Why the SourceForge website is dead to me
Today (Sunday, August 9) I clicked on a link to the once-great SourceForge website and my Pale Moon browser kicked up an alert declaring that the Mozilla add-on uBlock Origin had prevented the page from loading because it contained blacklisted code, namely:
The link I clicked on was contained in a post from the University of South Wales security and privacy blog (which I have followed for years), about using Ophcrack, yet another Windows XP password cracker. Ophcrack is a free open source program hosted on the SourceForge website.
Turns out that uBlock Origin isn’t blocking code so much as blocking the SourceForge website itself — something it’s been doing since at least June 24! And I guess I can’t blame it; I haven’t gone near the website for months.
Free download sites certainly feel free to deceive you
Back in March of 2015, SourceForge was caught stealthily distributing a malware browser hijacker called Blinkiland, which was designed to be almost impossible for ordinary Windows users to remove.
Blinkiland was hidden in downloads of the Windows version of the popular and respected open source FTP management program called Filezilla (which I’ve used for years).
While attentive users at least have the opportunity to opt out of the crapware piggybacked on downloads of Adobe Flash Player and Oracle’s Java, there was no warning that Fillazilla came bundled with Blinkiland and once it was installed in Windows, Blinkiland could not be uninstalled without going into the Windows Registry!
And you couldn’t exactly blame the makers of Filezilla; it was SourceForge that was doing the bundling at the installer lever — just like CNET’s Download-dot-com installer (which uBlock also intercepts and which CNET users have a choice to avoid).
There was a bit of an uproar and Blinkiland was removed from the SourceForge installer in late March.
But, as HowToGeeks explained in June, deceptively bundling crapware with legitimate software has become the SourceForge business model, at least since Dice Holdings bought the website in 2012.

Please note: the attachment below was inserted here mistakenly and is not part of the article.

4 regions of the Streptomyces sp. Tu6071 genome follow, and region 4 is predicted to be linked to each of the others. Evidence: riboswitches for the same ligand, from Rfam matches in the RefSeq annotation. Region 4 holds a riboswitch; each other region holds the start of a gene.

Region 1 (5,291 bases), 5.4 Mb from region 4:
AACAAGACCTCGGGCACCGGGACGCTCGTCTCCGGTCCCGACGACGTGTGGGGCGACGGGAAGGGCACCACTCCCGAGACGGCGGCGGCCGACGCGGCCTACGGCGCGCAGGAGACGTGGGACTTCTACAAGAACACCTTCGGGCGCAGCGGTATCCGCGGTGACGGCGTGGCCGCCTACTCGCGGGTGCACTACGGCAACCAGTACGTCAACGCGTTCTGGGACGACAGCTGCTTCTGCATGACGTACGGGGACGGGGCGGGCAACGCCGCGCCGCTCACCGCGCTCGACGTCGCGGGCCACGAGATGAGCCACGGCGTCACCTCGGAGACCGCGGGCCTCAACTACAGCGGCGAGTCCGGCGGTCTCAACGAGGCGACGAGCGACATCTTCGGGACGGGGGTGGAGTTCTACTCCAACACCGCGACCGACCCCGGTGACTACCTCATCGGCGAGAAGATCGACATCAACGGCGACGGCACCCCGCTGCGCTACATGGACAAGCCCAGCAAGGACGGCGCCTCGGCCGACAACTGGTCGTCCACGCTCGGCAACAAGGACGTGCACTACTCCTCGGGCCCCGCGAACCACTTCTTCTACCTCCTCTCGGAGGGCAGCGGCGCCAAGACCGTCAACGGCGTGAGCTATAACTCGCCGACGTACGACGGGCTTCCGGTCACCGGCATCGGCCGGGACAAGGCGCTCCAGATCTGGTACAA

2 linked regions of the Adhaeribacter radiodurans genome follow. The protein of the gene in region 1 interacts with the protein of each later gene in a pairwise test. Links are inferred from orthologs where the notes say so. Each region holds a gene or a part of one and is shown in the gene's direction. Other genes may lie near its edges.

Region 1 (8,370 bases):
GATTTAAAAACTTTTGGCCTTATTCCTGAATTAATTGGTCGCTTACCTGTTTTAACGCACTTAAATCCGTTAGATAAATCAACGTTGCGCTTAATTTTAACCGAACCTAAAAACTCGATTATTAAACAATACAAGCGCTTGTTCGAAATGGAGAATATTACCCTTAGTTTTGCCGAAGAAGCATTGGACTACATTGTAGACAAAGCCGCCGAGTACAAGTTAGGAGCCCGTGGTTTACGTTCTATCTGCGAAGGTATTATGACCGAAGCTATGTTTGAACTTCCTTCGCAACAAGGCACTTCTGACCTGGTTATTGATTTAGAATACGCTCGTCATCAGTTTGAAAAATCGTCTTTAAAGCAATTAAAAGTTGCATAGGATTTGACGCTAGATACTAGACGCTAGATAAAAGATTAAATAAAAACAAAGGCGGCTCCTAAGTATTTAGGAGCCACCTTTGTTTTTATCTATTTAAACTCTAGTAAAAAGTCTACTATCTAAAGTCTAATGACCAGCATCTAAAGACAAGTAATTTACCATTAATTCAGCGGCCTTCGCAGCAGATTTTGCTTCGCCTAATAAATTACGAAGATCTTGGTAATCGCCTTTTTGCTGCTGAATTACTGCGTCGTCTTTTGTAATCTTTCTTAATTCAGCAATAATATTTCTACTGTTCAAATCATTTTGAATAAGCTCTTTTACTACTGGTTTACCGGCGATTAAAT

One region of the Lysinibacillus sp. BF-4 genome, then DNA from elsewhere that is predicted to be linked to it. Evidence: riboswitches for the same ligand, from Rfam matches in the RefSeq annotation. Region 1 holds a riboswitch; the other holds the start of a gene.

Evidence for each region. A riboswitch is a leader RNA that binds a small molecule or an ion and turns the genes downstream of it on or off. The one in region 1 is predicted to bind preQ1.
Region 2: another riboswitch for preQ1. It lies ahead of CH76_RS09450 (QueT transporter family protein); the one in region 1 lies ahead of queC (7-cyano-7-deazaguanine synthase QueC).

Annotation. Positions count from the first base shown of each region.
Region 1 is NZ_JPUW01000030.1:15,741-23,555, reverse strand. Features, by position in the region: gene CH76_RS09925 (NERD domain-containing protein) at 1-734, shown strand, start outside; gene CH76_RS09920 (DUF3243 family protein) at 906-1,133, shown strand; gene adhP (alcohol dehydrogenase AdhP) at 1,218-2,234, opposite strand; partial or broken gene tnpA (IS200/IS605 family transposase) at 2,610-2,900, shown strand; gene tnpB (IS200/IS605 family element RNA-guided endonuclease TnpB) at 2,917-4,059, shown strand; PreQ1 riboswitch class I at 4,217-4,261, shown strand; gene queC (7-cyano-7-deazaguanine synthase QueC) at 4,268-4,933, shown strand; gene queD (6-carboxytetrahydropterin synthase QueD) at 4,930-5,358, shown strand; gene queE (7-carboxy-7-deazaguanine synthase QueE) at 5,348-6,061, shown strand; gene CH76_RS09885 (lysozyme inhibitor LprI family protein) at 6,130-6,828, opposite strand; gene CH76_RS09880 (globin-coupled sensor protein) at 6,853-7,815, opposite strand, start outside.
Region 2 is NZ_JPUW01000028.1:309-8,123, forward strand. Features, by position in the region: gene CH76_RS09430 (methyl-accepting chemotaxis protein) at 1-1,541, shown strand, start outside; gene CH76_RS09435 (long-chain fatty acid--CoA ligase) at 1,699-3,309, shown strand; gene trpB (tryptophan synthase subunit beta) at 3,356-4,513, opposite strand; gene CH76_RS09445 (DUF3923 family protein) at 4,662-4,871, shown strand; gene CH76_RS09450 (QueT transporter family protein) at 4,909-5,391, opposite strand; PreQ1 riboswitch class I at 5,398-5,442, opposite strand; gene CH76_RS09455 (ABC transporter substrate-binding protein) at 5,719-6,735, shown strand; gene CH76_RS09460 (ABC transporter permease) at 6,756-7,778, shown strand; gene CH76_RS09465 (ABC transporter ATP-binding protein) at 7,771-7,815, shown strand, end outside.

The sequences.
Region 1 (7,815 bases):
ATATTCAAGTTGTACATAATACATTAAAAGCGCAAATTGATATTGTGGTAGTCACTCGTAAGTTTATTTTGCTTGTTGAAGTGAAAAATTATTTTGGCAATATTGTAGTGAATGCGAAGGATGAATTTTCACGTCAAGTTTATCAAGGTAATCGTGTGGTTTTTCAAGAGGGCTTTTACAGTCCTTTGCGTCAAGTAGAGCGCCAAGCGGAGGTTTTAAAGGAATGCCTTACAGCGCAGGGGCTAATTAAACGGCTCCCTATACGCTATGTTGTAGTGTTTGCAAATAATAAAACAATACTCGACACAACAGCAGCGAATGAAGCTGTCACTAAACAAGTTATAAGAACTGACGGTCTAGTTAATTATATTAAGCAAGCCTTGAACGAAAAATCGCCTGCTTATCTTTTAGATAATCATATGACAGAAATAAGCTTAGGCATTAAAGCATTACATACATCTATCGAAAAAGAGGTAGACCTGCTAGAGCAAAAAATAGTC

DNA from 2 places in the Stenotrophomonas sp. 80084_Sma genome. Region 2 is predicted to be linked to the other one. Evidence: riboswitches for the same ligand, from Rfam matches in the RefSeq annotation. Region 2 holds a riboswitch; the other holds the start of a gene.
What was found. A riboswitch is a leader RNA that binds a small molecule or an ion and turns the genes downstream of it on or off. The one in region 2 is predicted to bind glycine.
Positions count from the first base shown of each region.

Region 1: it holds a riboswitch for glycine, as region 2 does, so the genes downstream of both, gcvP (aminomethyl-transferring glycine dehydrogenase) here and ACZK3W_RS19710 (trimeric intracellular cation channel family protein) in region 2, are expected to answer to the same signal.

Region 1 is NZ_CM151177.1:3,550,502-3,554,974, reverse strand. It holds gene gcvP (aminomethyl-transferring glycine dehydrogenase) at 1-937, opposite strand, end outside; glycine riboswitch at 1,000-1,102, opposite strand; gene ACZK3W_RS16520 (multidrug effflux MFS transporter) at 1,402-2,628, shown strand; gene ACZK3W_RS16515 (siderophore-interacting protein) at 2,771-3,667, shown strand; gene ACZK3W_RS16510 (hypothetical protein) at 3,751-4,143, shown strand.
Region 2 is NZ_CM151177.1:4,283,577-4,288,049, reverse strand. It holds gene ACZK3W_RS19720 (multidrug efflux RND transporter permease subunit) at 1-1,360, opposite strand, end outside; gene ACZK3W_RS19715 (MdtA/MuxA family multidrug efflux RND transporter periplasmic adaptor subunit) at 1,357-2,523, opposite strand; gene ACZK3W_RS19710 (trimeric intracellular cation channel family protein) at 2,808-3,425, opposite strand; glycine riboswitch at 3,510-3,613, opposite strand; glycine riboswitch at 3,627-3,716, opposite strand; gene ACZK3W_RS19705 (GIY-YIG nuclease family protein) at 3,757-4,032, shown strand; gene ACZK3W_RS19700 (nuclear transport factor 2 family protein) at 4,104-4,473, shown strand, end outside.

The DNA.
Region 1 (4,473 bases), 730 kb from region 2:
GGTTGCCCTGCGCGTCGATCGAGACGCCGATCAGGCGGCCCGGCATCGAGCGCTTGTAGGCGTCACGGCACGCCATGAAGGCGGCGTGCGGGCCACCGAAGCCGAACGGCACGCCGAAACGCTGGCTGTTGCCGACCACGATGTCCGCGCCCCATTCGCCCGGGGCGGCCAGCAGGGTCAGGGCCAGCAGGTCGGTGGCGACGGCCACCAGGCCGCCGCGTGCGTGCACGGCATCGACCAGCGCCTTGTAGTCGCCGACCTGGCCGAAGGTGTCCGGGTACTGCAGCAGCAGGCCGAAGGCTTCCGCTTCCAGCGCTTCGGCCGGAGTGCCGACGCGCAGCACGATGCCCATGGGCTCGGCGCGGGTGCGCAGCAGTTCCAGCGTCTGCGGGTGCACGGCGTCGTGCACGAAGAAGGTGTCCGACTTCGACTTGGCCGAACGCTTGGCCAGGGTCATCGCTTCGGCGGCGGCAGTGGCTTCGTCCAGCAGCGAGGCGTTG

The broken promise of SourceForge (not to mention Web 2.0)
SourceForge was created back in 1999 by Slashdot to be a banner-ad-funded website repository for free open source software (FOSS) — this was in the days when proponents of “Web 2.0” said that such large commercial sites would be to the greater good of the free Internet (how did we ever believe that?).
To be fair, it seemed to work for many years. SourceForge grew and grew to become a hugely trusted “store front” of free open source software, reliably hosting hundreds of thousands of quality FOSS projects. It was where you went, both to window shop for FOSS versions of tools that you needed and to get the freshest builds of the FOSS ware that you already used.
Then in 2012 Dice Holdings bought SourceForge and moved the website from a business model of banner ads to bundleware.
In 2013 SourceForge offered FOSS projects the chance to use a new download method called”DevShare” in which makers of crapware would pay SourceForge/Dice Holdings to piggyback their shit on downloads of legitimate FOSS software, like Filezilla and GIMP; in turn, Dice would cut the FOSS developers a piece of the profits.
Two years later, I’m not even sure if developers can opt-out of using DevShare to distribute their software via SourceForge.
Github is now meant to be the preferred central repository of free open source software (FOSS) but name recognition and sheer momentum keeps SourceForge going; that and the fact that GitHub seems to be designed more to be understood and used by software developers than users.
According to the web-ranking company Alexa, GitHit is now the second most poplar open source website behind Wikipedia but SourceForge is still number four, behind Mozilla, the makers of Firefox.
But people should understand that behind its famous and respected name, SourceForge has fallen to become just another deceptive free download site at the deliberate expense of its users; so infected with greed that it will knowingly distribute malware in order to make a buck. Click the image to enlarge it.